What would Jurassic Park be without dinosaurs? It wouldn't be a death trap, that's for sure. But more than that, it would also be really boring.
Putting aside what the dinosaurs mean—nature vs. science, technology, etc. (that's what our "Themes" section is for, so check it out)—the dinosaurs just look amazing. Jurassic Park combined old-school animatronics with top-notch (for the time) CGI for some of the most impressive movie imagery before the Titanic went down a few years later.
The dinosaurs are filmed to highlight their sheer size and spectacle. The first live dinosaur we see is the towering Brachiosaurus. The actors stare at the top of the screen, mouths open in wonder, before we see the gigantic dinosaur standing on its hind legs and munching on some branches.
From there, we get some impressive animatronic dinosaurs, namely the baby Velociraptor hatching from the egg and the sick Triceratops. The benefit of animatronics, as opposed to CGI, is that the actors can actually touch them. They can pet the baby raptor and practically ride the Triceratops as it breathes.
The baby raptor is a nice contrast to the Velociraptors that hunt and devour people later on. The one hatching from the egg is as cute and cuddly as a raptor can get—which makes the adult ones even scarier by comparison.
Speaking of scary dinos, aside from glimpses of the Velociraptors at the beginning, the rest of the dinosaurs are kept hidden from view. During the initial tour of the park, we hear about the dinosaurs, but we don't see them. Ian Malcolm makes the snarky remark, "Eventually you do plan to have dinosaurs on your dinosaur tour, right?" The dinosaurs are just biding their time until they jump out and kill everyone.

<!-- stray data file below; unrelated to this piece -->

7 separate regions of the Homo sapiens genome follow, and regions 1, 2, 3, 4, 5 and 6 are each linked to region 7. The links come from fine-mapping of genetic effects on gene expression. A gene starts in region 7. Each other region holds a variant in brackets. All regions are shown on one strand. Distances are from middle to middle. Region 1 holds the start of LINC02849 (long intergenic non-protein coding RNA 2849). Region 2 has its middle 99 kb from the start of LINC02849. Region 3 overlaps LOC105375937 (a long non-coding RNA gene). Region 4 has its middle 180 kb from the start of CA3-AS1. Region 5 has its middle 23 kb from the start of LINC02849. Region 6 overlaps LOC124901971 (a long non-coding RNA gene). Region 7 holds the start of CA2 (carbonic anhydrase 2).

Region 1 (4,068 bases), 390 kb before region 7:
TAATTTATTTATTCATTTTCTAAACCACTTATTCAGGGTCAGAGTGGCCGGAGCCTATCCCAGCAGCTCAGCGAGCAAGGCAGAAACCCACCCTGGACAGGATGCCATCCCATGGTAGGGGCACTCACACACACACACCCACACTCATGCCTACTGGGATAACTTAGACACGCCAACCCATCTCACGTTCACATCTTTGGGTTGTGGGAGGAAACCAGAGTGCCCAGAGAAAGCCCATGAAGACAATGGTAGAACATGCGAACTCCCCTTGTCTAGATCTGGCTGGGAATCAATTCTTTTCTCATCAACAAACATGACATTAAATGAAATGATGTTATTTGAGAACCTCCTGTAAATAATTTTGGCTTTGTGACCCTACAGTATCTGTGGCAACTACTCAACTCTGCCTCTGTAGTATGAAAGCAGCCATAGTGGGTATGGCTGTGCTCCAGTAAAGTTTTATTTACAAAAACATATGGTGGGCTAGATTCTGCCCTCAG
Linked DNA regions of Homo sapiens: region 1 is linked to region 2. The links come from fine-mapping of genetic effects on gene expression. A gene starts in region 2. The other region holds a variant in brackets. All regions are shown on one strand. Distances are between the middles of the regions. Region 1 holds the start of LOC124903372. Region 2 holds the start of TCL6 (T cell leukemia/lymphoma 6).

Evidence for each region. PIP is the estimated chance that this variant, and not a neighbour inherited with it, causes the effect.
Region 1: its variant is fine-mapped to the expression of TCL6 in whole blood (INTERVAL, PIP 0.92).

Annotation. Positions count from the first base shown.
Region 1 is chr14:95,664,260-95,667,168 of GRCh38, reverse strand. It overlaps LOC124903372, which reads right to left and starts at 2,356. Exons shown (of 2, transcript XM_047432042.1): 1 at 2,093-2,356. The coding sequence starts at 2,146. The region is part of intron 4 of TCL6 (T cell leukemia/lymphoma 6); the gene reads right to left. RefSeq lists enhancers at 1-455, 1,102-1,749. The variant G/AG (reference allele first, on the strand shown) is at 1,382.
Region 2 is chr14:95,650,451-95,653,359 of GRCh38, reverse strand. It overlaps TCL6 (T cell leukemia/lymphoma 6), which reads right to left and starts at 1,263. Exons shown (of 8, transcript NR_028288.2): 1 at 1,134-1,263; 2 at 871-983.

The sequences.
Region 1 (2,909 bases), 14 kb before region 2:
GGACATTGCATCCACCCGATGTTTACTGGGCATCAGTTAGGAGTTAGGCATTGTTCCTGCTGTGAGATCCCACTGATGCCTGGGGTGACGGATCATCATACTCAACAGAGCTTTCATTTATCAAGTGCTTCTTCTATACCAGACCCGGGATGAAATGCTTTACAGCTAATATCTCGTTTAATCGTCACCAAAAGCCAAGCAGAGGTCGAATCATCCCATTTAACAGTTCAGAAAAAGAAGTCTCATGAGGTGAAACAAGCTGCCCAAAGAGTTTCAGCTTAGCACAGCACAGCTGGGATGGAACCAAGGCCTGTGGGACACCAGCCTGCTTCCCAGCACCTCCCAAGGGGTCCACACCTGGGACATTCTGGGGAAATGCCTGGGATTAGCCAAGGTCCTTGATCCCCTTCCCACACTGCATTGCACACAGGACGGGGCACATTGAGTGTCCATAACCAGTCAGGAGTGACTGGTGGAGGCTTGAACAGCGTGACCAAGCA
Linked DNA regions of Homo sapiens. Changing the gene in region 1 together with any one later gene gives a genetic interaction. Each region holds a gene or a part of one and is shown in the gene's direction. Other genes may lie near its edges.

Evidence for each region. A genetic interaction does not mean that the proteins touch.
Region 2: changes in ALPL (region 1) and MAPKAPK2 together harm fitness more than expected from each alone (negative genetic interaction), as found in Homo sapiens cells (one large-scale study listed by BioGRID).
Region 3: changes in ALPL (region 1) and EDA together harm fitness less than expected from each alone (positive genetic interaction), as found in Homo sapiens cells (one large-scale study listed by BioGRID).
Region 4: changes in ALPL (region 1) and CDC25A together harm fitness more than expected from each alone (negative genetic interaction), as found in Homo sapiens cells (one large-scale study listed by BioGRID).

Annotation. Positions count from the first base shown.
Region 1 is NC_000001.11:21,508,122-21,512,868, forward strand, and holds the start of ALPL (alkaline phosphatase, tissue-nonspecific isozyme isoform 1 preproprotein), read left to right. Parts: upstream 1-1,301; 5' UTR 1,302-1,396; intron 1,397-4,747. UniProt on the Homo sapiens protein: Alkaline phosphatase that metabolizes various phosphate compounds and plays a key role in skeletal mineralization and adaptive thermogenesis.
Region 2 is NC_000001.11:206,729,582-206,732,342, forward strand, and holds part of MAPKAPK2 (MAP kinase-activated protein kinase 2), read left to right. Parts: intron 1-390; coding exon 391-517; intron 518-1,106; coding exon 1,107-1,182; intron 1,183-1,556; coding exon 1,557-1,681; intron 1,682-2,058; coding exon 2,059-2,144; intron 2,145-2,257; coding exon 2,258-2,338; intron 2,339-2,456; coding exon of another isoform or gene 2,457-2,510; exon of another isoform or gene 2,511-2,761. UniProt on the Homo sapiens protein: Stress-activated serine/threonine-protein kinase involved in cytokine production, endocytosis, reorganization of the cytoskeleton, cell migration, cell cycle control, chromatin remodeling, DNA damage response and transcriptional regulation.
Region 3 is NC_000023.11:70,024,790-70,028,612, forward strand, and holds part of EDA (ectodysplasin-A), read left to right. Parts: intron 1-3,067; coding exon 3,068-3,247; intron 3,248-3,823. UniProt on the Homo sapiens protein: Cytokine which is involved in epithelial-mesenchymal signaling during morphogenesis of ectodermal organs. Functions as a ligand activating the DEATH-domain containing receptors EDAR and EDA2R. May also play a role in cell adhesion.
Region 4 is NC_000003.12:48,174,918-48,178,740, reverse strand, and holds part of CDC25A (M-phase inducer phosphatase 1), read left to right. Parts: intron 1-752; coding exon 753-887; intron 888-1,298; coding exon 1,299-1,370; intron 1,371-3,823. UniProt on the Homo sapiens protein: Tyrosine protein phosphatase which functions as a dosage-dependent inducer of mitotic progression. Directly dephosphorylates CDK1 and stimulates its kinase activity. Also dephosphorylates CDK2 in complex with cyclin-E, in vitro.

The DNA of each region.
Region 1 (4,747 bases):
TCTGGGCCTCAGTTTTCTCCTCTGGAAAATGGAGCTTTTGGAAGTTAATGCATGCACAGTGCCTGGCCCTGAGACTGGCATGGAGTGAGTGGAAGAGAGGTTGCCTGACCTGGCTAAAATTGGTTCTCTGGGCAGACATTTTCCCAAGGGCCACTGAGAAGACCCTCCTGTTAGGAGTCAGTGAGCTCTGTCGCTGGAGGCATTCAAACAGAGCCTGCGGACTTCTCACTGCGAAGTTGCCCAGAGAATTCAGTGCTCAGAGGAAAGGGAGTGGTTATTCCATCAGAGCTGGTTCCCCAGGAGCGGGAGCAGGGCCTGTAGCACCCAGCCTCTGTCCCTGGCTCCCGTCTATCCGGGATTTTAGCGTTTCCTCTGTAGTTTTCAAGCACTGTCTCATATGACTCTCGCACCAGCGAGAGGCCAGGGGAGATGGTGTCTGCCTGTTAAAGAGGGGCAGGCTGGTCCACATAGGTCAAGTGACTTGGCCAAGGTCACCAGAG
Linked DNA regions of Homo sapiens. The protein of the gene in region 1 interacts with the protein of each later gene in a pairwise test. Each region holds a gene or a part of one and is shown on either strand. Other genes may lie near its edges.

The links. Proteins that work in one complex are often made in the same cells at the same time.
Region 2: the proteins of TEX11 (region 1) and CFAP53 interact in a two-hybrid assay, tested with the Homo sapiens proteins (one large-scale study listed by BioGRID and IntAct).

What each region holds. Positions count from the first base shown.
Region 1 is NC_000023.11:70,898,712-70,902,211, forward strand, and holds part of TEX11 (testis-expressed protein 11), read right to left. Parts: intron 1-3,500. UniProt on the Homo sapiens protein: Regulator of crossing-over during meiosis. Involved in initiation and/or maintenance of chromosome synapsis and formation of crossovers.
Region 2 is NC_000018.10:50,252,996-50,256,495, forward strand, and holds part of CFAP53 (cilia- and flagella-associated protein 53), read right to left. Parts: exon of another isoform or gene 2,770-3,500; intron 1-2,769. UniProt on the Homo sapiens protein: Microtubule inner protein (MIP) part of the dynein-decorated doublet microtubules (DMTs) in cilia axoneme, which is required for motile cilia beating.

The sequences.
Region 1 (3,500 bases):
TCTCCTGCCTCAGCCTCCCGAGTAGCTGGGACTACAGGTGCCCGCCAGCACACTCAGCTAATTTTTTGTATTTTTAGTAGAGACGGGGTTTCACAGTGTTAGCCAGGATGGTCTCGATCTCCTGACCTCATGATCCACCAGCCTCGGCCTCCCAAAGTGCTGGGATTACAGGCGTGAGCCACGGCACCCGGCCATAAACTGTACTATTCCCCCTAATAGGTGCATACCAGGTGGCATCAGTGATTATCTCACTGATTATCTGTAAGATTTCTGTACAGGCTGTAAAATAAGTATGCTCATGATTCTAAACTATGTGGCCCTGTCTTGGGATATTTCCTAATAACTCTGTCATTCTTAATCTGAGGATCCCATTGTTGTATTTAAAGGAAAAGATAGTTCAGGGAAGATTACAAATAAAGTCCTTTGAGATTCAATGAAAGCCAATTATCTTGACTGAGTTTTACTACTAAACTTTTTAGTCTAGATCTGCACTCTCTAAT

The dangerous dinos are the T. rex, which everyone knew, and the Velociraptor and Dilophosaurus, which were popularized by the movie. The Dilophosaurus is always known as the spitter, "spitting its venom at its prey, causing blindness and eventually paralysis, allowing the carnivore to eat at its leisure." Nasty.
From this point on, the dinosaurs aren't just a spectacle for the humans, they're a danger, whether it's getting eaten by a T. rex, sneezed on by a Brachiosaurus, or squished in a Gallimimus stampede. We, and Lex, have to be reminded that not all the dinosaurs are monsters. "They're just animals," no matter how terrifying some of them may be.
Dr. Grant's raptor claw is arguably the only true symbol in the movie. It's a fossil that Dr. Grant keeps with him at all times, presumably to taunt children with. When an annoying young boy compares a Velociraptor to a turkey, Grant pulls out his trusty raptor claw—which he describes as sharp "like a razor"—and proceeds to demonstrate how the raptor would gut the kid and eat him. "You are alive when they start to eat you," he says, just in case this whole situation wasn't scary enough.
What's the point of all that? To demonstrate to the kid that he should "try to show a little respect" to an extinct creature. Lesson learned.
Of course, the raptors turn out to be un-extinct, and just as scary as Grant describes them. When Grant finds himself protecting children from dinosaurs instead of using the threat of dinosaurs to intimidate children, he isn't that fond of the raptor claw anymore. Up in the tree with Tim and Lex, Grant sits on the raptor claw. We can't think of anything more uncomfortable than a razor sharp claw in the butt, so it's no wonder Grant pulls it out of his pocket and tosses it away.